Once the drug invented by pharmaceutical companies is registered under the Patent Act, the company shall accrue a 20-year exclusive right to own the patent and the marketing rights of the drug shall also be exclusive during the term of 20 years. No other drug company is allowed to manufacture or produce the same drug. Once the period of 20 years is completed, the patent expires. In such an event, other drug companies are permitted to manufacture and sell the same drug. 

According to the early 1970’s Indian Patent Act, only process patents were recognised, not product patents. This allowed Indian drug companies to manufacture the same drug-using another process that is also called reverse engineering. However, only after the 2005 amendment act, product patenting was allowed in India for pharmaceutical inventions.

Pharmaceutical patent types in India

The pharmaceutical industry is an intense “knowledge-driven” sector, where the inventors in this sector must be aware of patenting their inventions.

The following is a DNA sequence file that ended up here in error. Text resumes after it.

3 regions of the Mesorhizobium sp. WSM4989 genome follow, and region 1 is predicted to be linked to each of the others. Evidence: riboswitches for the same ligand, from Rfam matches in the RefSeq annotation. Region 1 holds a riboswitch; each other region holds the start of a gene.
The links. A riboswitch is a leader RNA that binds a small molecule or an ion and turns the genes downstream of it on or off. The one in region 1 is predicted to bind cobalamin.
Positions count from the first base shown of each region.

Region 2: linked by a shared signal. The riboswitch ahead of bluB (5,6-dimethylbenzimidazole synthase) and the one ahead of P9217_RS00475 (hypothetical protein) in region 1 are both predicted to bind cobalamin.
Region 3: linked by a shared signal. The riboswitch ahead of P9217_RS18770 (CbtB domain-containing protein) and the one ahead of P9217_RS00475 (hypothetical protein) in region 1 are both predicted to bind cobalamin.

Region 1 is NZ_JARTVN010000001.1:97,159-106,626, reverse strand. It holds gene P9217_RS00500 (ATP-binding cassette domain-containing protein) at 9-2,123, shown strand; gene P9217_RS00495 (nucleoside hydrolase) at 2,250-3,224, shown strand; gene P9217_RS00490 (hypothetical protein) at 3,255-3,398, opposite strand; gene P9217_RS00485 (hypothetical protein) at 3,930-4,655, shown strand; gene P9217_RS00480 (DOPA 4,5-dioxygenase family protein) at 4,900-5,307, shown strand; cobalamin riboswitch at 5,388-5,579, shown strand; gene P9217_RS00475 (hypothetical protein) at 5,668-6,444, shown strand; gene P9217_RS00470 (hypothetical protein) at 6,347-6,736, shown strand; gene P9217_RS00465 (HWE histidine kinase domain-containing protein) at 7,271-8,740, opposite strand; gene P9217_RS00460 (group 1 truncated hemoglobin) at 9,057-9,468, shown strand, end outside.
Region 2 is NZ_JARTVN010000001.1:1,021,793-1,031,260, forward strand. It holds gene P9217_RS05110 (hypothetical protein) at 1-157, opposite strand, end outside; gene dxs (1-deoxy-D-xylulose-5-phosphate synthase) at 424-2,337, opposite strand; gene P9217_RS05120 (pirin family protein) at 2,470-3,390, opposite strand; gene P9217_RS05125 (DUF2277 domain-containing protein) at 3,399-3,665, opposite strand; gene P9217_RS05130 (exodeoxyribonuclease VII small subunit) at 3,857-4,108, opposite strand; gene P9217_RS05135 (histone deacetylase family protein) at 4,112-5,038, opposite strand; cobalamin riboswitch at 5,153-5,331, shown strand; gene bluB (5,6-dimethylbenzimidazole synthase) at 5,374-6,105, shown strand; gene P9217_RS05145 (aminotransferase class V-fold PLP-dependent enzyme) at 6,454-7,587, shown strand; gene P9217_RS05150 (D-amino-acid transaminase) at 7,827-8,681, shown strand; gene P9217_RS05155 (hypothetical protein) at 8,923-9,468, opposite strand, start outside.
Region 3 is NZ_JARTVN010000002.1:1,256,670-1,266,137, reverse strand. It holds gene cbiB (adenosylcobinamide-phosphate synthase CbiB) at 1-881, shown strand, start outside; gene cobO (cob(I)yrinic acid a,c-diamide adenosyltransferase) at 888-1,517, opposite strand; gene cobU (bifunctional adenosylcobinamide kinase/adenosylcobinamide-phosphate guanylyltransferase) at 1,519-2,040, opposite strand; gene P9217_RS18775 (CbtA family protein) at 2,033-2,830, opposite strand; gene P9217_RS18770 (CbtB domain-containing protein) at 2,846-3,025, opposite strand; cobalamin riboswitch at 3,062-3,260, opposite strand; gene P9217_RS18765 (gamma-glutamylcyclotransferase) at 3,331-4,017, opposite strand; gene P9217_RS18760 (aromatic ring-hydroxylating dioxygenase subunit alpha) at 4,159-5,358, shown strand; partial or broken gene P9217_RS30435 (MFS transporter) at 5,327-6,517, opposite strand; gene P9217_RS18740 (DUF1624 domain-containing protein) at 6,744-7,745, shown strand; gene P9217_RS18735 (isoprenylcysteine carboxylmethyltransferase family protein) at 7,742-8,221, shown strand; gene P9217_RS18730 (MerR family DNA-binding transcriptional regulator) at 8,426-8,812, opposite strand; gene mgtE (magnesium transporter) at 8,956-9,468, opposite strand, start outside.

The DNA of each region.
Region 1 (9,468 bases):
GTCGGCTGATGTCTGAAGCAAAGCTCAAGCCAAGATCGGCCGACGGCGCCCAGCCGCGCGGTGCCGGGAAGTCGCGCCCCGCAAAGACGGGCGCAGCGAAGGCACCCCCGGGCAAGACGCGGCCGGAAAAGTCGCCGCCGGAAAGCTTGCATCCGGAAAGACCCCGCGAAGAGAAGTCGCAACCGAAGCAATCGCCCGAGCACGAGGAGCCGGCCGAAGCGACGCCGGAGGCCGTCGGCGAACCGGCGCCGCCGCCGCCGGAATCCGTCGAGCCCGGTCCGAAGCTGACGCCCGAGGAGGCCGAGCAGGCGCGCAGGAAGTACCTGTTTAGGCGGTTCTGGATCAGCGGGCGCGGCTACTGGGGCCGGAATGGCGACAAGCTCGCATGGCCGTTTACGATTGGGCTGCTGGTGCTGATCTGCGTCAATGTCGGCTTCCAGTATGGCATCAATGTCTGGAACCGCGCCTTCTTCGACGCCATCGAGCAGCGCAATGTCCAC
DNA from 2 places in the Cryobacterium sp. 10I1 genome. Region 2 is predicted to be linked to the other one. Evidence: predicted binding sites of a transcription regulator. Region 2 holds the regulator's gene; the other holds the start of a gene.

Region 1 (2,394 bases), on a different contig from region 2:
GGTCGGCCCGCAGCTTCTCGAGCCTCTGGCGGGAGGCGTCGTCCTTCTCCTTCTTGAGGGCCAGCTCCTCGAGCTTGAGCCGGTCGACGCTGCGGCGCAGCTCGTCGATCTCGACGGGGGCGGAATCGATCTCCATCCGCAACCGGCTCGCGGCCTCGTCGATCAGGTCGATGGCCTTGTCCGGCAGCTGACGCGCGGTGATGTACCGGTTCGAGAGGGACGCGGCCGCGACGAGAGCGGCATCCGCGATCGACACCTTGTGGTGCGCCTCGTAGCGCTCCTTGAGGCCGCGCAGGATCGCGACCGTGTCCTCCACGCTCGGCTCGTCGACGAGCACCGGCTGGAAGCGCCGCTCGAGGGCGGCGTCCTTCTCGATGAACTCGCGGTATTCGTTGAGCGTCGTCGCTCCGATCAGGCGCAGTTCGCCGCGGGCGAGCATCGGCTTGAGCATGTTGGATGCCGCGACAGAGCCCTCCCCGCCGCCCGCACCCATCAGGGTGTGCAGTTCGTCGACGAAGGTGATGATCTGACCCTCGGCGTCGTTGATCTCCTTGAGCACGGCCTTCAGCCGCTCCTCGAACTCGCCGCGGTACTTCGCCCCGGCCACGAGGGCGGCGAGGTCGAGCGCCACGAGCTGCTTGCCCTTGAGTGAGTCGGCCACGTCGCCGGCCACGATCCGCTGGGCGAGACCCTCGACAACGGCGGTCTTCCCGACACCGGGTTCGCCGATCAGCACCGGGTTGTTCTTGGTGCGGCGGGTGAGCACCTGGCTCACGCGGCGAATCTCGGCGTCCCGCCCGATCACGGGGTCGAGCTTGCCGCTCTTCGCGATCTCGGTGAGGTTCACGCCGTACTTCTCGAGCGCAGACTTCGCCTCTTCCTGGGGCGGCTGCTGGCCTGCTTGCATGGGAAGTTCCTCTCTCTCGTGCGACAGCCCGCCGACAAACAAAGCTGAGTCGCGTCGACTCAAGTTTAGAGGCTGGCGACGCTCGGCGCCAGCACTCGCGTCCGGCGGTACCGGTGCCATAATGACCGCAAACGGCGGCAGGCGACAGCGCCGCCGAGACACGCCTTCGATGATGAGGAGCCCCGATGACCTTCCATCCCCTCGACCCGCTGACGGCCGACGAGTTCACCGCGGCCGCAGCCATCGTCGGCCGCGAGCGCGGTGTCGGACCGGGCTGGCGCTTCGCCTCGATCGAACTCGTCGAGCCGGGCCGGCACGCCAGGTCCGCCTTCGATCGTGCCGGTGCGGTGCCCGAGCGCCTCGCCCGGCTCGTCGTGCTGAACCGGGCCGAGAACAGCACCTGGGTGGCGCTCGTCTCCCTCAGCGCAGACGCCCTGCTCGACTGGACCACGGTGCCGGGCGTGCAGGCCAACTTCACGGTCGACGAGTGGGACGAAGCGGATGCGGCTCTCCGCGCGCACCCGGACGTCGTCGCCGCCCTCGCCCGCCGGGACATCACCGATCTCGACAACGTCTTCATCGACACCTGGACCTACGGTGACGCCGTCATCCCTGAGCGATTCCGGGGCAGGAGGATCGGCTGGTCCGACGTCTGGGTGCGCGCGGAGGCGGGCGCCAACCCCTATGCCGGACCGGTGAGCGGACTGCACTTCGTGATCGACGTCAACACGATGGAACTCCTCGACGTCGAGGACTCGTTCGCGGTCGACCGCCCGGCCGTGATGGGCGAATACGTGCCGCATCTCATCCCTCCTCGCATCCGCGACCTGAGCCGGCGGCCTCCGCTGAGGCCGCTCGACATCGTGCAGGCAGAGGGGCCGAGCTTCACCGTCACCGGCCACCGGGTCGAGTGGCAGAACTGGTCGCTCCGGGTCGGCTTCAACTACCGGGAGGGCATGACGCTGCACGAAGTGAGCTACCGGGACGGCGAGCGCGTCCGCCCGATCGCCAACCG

The various types of pharmaceutical patents are as follows:

Drug compound patents- The patents which claim a drug compound as per its chemical structure and are intended to provide the broadest protection, so they prevent other companies from preparing similar drugs.

Patents on formulations or compositions – A specific technology used to prepare a formulation or a number of its key ingredients.

Synergistic combination patents- The patent law of India states that the inventor can obtain protection for the new synergistic combinations of his drugs.

Technology Patent- It is related to the techniques used to resolve specific technology-based problems, which include an increase in solubility, stabilization, etc., and even the inventors can stop others from using the same approaches as they can claim the taste-masked formulation.

Polymorph Patents: The word “polymorph” refers to the different crystal structures of an already known compound, and these types of patents allow innovative firms to protect the improved versions of their original drugs.

Biotechnology patents- It involves the use of living organisms or biological materials in the preparation of pharmaceutical products.